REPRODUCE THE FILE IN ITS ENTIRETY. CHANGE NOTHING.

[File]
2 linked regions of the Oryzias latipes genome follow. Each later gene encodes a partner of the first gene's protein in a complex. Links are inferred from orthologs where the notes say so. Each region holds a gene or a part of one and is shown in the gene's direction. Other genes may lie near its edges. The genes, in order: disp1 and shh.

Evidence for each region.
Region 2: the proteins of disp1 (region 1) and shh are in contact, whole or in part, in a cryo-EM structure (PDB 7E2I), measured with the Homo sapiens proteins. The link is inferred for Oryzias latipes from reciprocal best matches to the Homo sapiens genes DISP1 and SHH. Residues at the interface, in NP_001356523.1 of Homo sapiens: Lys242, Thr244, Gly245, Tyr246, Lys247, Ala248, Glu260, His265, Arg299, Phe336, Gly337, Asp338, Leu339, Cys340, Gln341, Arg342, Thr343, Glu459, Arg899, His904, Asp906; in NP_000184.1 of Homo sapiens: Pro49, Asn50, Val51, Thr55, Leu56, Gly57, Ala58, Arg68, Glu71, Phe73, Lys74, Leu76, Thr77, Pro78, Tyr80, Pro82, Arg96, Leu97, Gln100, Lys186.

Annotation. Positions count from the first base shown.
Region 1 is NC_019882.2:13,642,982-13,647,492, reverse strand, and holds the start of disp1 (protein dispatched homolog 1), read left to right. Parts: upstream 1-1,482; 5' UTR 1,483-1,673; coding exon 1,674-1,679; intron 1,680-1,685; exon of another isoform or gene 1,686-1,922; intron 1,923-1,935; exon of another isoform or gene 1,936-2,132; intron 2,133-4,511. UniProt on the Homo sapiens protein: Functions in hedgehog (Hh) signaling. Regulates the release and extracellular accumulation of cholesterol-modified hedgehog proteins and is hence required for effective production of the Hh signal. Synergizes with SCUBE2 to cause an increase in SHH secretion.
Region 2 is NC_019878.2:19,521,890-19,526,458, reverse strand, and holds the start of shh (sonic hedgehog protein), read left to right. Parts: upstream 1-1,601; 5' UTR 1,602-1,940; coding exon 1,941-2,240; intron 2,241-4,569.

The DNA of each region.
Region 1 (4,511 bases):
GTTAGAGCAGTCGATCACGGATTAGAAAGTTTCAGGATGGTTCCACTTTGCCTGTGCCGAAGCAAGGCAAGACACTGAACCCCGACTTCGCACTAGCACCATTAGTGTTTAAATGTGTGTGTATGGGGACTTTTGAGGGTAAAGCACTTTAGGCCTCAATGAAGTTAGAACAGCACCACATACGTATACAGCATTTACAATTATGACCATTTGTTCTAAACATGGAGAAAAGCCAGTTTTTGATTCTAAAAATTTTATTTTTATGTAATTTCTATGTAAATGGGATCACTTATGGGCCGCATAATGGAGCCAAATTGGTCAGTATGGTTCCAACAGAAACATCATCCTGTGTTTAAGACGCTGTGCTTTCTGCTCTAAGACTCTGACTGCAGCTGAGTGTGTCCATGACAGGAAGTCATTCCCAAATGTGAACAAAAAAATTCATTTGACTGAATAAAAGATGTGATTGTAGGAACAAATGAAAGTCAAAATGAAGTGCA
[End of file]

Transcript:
2 linked regions of the Oryzias latipes genome follow. Each later gene encodes a partner of the first gene's protein in a complex. Links are inferred from orthologs where the notes say so. Each region holds a gene or a part of one and is shown in the gene's direction. Other genes may lie near its edges. The genes, in order: disp1 and shh.

Evidence for each region.
Region 2: the proteins of disp1 (region 1) and shh are in contact, whole or in part, in a cryo-EM structure (PDB 7E2I), measured with the Homo sapiens proteins. The link is inferred for Oryzias latipes from reciprocal best matches to the Homo sapiens genes DISP1 and SHH. Residues at the interface, in NP_001356523.1 of Homo sapiens: Lys242, Thr244, Gly245, Tyr246, Lys247, Ala248, Glu260, His265, Arg299, Phe336, Gly337, Asp338, Leu339, Cys340, Gln341, Arg342, Thr343, Glu459, Arg899, His904, Asp906; in NP_000184.1 of Homo sapiens: Pro49, Asn50, Val51, Thr55, Leu56, Gly57, Ala58, Arg68, Glu71, Phe73, Lys74, Leu76, Thr77, Pro78, Tyr80, Pro82, Arg96, Leu97, Gln100, Lys186.

Annotation. Positions count from the first base shown.
Region 1 is NC_019882.2:13,642,982-13,647,492, reverse strand, and holds the start of disp1 (protein dispatched homolog 1), read left to right. Parts: upstream 1-1,482; 5' UTR 1,483-1,673; coding exon 1,674-1,679; intron 1,680-1,685; exon of another isoform or gene 1,686-1,922; intron 1,923-1,935; exon of another isoform or gene 1,936-2,132; intron 2,133-4,511. UniProt on the Homo sapiens protein: Functions in hedgehog (Hh) signaling. Regulates the release and extracellular accumulation of cholesterol-modified hedgehog proteins and is hence required for effective production of the Hh signal. Synergizes with SCUBE2 to cause an increase in SHH secretion.
Region 2 is NC_019878.2:19,521,890-19,526,458, reverse strand, and holds the start of shh (sonic hedgehog protein), read left to right. Parts: upstream 1-1,601; 5' UTR 1,602-1,940; coding exon 1,941-2,240; intron 2,241-4,569.

The DNA of each region.
Region 1 (4,511 bases):
GTTAGAGCAGTCGATCACGGATTAGAAAGTTTCAGGATGGTTCCACTTTGCCTGTGCCGAAGCAAGGCAAGACACTGAACCCCGACTTCGCACTAGCACCATTAGTGTTTAAATGTGTGTGTATGGGGACTTTTGAGGGTAAAGCACTTTAGGCCTCAATGAAGTTAGAACAGCACCACATACGTATACAGCATTTACAATTATGACCATTTGTTCTAAACATGGAGAAAAGCCAGTTTTTGATTCTAAAAATTTTATTTTTATGTAATTTCTATGTAAATGGGATCACTTATGGGCCGCATAATGGAGCCAAATTGGTCAGTATGGTTCCAACAGAAACATCATCCTGTGTTTAAGACGCTGTGCTTTCTGCTCTAAGACTCTGACTGCAGCTGAGTGTGTCCATGACAGGAAGTCATTCCCAAATGTGAACAAAAAAATTCATTTGACTGAATAAAAGATGTGATTGTAGGAACAAATGAAAGTCAAAATGAAGTGCA